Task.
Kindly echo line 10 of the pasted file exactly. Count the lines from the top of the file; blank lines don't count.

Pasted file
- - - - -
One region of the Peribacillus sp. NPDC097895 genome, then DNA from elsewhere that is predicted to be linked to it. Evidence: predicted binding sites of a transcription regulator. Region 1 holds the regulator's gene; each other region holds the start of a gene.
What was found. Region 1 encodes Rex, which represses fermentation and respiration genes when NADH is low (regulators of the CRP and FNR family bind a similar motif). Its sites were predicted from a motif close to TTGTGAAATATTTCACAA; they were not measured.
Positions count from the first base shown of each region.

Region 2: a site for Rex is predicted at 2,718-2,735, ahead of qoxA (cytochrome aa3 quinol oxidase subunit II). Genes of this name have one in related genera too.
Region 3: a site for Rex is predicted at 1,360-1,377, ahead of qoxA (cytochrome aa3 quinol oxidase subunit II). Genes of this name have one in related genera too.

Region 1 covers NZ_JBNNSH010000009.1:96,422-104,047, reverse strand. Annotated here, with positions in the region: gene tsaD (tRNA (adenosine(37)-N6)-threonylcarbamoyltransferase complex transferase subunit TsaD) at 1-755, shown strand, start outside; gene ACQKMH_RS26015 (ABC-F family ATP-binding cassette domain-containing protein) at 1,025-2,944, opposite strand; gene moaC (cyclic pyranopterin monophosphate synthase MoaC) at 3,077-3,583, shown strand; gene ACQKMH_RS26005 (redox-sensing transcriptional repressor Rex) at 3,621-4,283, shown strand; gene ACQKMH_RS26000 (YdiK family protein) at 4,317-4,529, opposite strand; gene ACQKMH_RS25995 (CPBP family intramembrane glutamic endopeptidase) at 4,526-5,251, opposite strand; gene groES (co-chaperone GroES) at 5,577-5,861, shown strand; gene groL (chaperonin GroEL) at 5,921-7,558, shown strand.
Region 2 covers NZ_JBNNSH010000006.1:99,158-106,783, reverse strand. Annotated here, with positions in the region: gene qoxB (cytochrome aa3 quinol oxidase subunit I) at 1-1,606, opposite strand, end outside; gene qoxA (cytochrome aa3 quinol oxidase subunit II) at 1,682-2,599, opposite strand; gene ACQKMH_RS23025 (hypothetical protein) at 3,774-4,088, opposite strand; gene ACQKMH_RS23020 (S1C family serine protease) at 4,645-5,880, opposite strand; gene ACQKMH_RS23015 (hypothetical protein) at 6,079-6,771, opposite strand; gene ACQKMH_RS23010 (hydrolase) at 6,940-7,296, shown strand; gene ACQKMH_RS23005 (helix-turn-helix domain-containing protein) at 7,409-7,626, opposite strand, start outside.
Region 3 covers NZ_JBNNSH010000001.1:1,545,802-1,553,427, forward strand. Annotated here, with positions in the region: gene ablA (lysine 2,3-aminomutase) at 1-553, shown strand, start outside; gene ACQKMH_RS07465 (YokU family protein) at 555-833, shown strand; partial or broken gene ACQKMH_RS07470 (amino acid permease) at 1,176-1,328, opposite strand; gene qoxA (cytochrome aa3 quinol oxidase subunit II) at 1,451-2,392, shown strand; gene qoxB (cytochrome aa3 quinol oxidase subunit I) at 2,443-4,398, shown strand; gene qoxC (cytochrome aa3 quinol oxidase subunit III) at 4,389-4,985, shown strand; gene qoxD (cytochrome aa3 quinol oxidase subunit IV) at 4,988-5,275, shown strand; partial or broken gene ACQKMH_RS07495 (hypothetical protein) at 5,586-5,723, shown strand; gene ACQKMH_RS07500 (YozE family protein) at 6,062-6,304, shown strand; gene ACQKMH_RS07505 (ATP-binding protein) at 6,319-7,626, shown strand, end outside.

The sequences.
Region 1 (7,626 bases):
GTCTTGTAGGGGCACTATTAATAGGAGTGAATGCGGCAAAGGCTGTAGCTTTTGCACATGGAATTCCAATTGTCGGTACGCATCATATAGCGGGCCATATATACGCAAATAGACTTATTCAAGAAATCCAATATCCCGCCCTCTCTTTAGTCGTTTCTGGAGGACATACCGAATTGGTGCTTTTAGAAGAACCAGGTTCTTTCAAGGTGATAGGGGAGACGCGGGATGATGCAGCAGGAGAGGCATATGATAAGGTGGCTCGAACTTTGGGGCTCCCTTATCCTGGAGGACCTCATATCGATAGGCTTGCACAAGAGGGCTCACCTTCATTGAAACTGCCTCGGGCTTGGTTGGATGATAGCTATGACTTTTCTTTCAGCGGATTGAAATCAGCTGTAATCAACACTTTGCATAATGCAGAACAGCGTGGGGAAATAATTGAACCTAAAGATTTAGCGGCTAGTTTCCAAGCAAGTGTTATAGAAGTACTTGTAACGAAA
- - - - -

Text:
Region 1 (7,626 bases):